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Old 15-08-2011, 18:03   #16
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Re: Thru Hulls on a Steel Boat

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Originally Posted by lorenzo b View Post
if you use a threaded nipple make sure it's #80 so it will not warp from the welding.
For people not familiar with pipe scheduling (#80) see picture. I also use seamless pipe. More information on Saunders valves can be found @

http://www.vandpsolutions.com/files/saunders_typea.pdf
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Old 15-08-2011, 20:08   #17
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Re: Thru Hulls on a Steel Boat

Brent Swain, who's been building and living on steel hull boats for about 30 years, recommends welded in 316 pipe for thru hulls, with 316 ball valves. Yes, I am very familiar with the galvanic scale. Brent says that in the real world these are the most trouble free, long lived thru hulls available. I asked him about galvanic problems, he said that after 10 or 15 years you might see a little bubbling on the paint immediately next to the thru hull. In in other words, very little galvanic trouble.

If you bring the thru hull up inside the hull significantly, ie as a stand pipe, it should be supported by a bulkead or other structure to protect it from impact.

Regards, Paul
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Old 15-08-2011, 21:09   #18
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Re: Thru Hulls on a Steel Boat

more information
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Old 15-08-2011, 21:12   #19
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Re: Thru Hulls on a Steel Boat

I have a standpipe in my boat. Teed off it are the four sisters: engine intake, A/C cooling, head seawater supply and galley seawater supply. There's a Marelon outlet for the galley sink, and a Marelon outlet for the head sink.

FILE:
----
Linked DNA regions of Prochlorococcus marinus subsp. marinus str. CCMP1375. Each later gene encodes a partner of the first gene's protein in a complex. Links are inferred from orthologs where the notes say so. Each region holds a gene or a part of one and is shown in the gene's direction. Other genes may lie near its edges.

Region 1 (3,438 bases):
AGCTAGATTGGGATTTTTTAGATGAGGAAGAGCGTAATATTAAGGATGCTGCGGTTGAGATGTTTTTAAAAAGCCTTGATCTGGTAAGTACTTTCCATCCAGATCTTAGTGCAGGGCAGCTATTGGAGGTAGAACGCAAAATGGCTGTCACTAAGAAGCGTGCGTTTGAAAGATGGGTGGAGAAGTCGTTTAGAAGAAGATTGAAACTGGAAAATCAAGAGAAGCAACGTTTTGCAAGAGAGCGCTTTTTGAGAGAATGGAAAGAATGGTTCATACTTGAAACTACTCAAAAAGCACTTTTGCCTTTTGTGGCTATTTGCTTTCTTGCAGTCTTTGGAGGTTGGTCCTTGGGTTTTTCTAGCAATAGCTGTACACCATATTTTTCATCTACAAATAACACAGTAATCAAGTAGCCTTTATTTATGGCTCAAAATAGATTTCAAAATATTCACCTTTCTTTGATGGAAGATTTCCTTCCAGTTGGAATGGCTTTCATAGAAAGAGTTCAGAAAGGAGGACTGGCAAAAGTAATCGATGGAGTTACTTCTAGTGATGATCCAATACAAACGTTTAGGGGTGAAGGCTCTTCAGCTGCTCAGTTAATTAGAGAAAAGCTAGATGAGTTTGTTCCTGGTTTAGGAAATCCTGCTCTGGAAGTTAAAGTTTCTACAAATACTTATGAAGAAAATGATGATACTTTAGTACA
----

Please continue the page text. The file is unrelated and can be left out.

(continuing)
There are no other below WL holes in the boat. I am making the exhaust (stb. side, short run) larger in diameter and will install a "sailing shut off" to avoid the issue of backsiphoning at heavy heels, and I will be rerouting all fuel and water tank vents to the pilothouse roof instead of the gunwhales, which I find of limited sense.
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Old 15-08-2011, 21:32   #20
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Re: Thru Hulls on a Steel Boat

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I have a standpipe in my boat. Teed off it are the four sisters: engine intake, A/C cooling, head seawater supply and galley seawater supply. There's a Marelon outlet for the galley sink, and a Marelon outlet for the head sink.
In some case it could be that the engine suction may be such that to deprive other tee-off or worse bring air into is cooling.
Where do you get the seawater for flushing the toilet? A common line for toilet flush and galley sink is not very hygienic.
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Old 16-08-2011, 03:57   #21
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Re: Thru Hulls on a Steel Boat

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I've decided to go with marelon, and at the same time shift the locations of all the thruhulls to readily accessible locations. As many have noted, they need to be exercised regularly to prevent seizure, and some of mine haven't been touched since installed 33 years ago. The most difficult ones to relocate will be the cockpit drains, as they are way back under the cockpit and to climb in there requires a trained snake with arms. I will be moving them up to the front of the cockpit so I can reach them via the normal engine access point. As a benefit, this will also prevent the water from shooting up 4 feet high every time I hit reverse.
Have you considered straight sections of mild steel pipe from the cockpit to the hull, simply welded each end. No need for seacocks. That's the setup on my steely. It's been that way, untouched, for 30 years and still appears sound. Just a suggestion.
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Old 16-08-2011, 09:03   #22
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Re: Thru Hulls on a Steel Boat

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In some case it could be that the engine suction may be such that to deprive other tee-off or worse bring air into is cooling.
Where do you get the seawater for flushing the toilet? A common line for toilet flush and galley sink is not very hygienic.
You think? They are separate T-offs, and there is no way for "backflow" from the head to get back to the standpipe, and the galley seawater intake is below the head intake, anyway.

As for the engine intake depriving the A/C, they are never on at the same time, as the A/C is strictly shore-power. In addition, the depth of the standpipe below the waterline means there's no shortage of water in that column.